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How To Lay Ceramic Tiles

Laying ceramic tiles

Date created

Wednesday, 11 May, 2016 - 16:23

Last updated

Wednesday, 11 May, 2016 - 16:23

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The Key to laying ceramic tiles is that they must be laid on a suitable mostly flat surface. Ceramic tiles no matter what type all take compressive loads well. However laying ceramic tiles on walls, floors, bathrooms, and kitchen splash backs are the most common places where ceramic tiles are laid. Laying tiles is a fairly simple process however it does require a high degree of accuracy and quality materials. Find out how!

Step: 

Laying Ceramic tiles

The Key to laying ceramic tiles is that they must be laid on a quality surface. Ceramic tiles, no matter what type, all take compressive loads well but not reflective loads or where the sub-straight can flex . However laying ceramic tiles on walls, floors, bathrooms, and kitchen splash backs are the most common places in a house. Laying tiles is a fairly simple process however it does require a high degree of accuracy and quality materials.

Laying Wall Tiles:

To lay wall tiles, the wall must be flat as possible to receive a flat tile. Also if the wall has been painted it is best to sore the surface well so the tile adhesive will have a key to hold on to. If this is not done it is possible the paint will fail and thus the tiles will start to fall off. The best surfaces to lay tiles on to are cement backer board (fibre cement sheeting), cement render, plasterboard and concrete. Tiles are made to precise measurements and thus must be laid on a clean flat surface. Some common examples of this would be laying tile on a kitchen splash back and bathroom walls.

Laying tiles: Kitchen Splash back:

The kitchen is installed first and the level bench top is used to lay tiles up the wall to form a kitchen splash back. Starting level and staying level when laying ceramic tiles is the key to a quality job. If this is not done you will chase the tile level all the way up the wall and this will result in a tile bathroom tilesjob with excessive gaps.

Laying tiles on Bathroom walls:

When laying tiles on bathroom walls it is common to use level timber battens that are installed right around the room, so that the first tile is flat and level. Then you lay tile up the wall and remove the batten the next day and then cut a tile to fit in between the floor and the first tile.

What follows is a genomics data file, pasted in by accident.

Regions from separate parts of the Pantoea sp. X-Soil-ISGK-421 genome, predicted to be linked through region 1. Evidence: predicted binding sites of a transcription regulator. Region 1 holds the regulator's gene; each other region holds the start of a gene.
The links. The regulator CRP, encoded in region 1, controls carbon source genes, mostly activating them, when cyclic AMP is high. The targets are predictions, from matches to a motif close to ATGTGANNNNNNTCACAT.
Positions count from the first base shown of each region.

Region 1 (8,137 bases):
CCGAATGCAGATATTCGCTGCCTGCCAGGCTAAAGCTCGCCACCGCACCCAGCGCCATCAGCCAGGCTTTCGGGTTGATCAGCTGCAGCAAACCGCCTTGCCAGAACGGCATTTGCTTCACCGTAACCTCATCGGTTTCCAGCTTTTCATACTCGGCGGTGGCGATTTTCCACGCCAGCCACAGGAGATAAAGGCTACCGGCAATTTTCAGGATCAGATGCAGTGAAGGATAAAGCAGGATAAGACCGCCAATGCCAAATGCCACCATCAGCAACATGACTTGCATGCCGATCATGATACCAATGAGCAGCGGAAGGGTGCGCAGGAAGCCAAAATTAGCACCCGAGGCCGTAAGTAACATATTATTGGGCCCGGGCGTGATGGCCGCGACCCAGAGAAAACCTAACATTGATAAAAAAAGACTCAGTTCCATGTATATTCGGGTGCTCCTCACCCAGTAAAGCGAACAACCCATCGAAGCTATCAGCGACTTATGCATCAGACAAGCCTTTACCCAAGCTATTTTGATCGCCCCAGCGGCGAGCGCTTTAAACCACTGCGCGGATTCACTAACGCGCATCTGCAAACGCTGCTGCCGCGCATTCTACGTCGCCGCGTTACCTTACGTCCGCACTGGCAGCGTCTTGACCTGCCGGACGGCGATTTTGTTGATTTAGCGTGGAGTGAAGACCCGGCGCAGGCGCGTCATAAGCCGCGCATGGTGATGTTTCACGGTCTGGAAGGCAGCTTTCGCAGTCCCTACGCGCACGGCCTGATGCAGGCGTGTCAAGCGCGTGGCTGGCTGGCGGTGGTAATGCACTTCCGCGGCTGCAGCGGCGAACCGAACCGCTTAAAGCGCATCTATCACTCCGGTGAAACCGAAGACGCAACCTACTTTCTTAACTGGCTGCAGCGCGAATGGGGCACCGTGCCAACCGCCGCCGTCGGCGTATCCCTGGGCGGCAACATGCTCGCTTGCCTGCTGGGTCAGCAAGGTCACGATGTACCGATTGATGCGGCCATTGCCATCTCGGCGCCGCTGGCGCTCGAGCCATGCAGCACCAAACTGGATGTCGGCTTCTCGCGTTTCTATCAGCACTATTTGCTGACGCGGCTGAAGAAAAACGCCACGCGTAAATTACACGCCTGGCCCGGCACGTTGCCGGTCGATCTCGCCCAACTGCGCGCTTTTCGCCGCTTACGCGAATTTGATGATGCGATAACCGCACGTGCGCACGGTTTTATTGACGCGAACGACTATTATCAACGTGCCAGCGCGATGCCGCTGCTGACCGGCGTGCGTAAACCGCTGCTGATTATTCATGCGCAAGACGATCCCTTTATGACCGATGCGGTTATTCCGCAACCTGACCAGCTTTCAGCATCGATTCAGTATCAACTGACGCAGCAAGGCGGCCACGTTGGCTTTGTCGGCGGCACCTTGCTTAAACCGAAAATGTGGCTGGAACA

Laying Ceramic Tiles on Floors:

Floor tiles just like walls need to be laid on a level surface to ensure a good result. The sub floor (the surface you lay tiles on) must have flloor tiling a level plane. This means you can still slope the tiles to a drain but the sub floor that is sloping must be flat. If the tiles are not laid on a flat surface or are laid on a surface with highs and lows greater than .5 of an mm there will be excessive lippage. Lippage is a term that describes the edges of the tile that protrudes above the tile that it is laid next to. Excess lippage means that one or more tiles are sticking up and you would trip on the edge of the tile.

Laying Bathroom Tiles:

Bathroom floor tiling needs a slight slope for water runoff. This means the cement under the tiles will need a slight slope and still be as flat as possible. The larger the ceramic tiles the more critical this becomes. Laying large ceramic tiles in a bathroom can be difficult and most times one or more of the tiles will need to be spit to get the correct fall into the drains. For the DIY tiler that is learning how to tile it would be easest not to start laying ceramic floor tiles in a bathroom that are larger than 300mm x 300mm.

General floor ceramic floor tiling:

The same applies to ceramic tiling for general floor tiling the surface must be flat and strong. If the sub floor has flex the tiles and or grout will crack. If the floor has excessive highs and lows you must level the floor first. For concrete floors use cement based floor leveling compond which is available at your local hardware store. For uneven timber floors have the floor sanded flat before laying ceramic tiles.